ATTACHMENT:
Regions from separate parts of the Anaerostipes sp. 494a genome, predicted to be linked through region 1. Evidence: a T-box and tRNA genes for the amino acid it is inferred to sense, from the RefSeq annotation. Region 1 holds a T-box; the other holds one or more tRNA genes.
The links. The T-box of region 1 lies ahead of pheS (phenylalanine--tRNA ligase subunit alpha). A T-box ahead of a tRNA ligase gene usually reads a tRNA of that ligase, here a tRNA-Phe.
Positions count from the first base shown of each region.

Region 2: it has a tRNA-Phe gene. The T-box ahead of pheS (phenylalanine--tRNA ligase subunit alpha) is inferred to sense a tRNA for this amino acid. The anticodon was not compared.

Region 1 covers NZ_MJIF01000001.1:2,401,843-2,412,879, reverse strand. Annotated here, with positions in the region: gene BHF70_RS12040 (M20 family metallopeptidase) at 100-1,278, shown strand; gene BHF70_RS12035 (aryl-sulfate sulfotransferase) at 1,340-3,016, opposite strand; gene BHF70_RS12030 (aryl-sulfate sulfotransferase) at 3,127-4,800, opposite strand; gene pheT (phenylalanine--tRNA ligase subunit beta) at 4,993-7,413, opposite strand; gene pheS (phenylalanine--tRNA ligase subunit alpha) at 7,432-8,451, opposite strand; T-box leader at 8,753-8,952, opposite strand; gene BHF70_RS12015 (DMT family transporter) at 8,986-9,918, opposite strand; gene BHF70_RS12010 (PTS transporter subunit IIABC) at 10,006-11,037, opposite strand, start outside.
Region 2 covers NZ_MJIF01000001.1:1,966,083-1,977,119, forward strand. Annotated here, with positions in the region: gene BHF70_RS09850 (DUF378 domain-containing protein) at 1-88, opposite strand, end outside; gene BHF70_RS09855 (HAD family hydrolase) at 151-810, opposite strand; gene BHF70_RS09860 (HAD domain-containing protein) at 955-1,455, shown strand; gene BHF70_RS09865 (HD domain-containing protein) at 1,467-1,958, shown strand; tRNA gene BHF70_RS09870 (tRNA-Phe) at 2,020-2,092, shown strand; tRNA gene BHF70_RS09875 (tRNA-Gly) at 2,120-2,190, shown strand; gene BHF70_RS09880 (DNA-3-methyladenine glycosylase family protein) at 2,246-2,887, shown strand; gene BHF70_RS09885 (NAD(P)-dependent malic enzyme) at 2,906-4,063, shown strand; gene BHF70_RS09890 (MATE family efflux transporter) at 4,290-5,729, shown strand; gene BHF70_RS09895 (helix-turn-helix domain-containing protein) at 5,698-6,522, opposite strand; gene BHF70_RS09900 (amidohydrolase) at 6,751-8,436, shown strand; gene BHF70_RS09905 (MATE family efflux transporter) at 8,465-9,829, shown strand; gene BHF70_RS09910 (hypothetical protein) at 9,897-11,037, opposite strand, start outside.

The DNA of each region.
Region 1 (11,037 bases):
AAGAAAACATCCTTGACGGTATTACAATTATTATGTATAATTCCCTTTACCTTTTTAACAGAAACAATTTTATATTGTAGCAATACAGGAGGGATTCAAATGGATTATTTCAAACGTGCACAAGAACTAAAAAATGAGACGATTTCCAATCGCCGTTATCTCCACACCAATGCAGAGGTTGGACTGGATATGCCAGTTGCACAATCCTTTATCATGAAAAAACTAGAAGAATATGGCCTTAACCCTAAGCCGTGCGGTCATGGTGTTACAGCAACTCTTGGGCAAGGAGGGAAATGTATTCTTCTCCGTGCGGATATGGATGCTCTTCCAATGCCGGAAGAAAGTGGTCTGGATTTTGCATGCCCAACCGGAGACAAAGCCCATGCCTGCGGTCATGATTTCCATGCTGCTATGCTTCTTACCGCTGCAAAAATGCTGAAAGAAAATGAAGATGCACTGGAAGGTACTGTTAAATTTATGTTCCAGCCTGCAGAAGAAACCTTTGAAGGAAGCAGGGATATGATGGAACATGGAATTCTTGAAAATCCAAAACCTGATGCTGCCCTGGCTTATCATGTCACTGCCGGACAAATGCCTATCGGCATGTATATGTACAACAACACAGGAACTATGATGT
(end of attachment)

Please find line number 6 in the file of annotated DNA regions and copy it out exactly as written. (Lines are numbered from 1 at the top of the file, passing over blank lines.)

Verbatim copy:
Region 2 covers NZ_MJIF01000001.1:1,966,083-1,977,119, forward strand. Annotated here, with positions in the region: gene BHF70_RS09850 (DUF378 domain-containing protein) at 1-88, opposite strand, end outside; gene BHF70_RS09855 (HAD family hydrolase) at 151-810, opposite strand; gene BHF70_RS09860 (HAD domain-containing protein) at 955-1,455, shown strand; gene BHF70_RS09865 (HD domain-containing protein) at 1,467-1,958, shown strand; tRNA gene BHF70_RS09870 (tRNA-Phe) at 2,020-2,092, shown strand; tRNA gene BHF70_RS09875 (tRNA-Gly) at 2,120-2,190, shown strand; gene BHF70_RS09880 (DNA-3-methyladenine glycosylase family protein) at 2,246-2,887, shown strand; gene BHF70_RS09885 (NAD(P)-dependent malic enzyme) at 2,906-4,063, shown strand; gene BHF70_RS09890 (MATE family efflux transporter) at 4,290-5,729, shown strand; gene BHF70_RS09895 (helix-turn-helix domain-containing protein) at 5,698-6,522, opposite strand; gene BHF70_RS09900 (amidohydrolase) at 6,751-8,436, shown strand; gene BHF70_RS09905 (MATE family efflux transporter) at 8,465-9,829, shown strand; gene BHF70_RS09910 (hypothetical protein) at 9,897-11,037, opposite strand, start outside.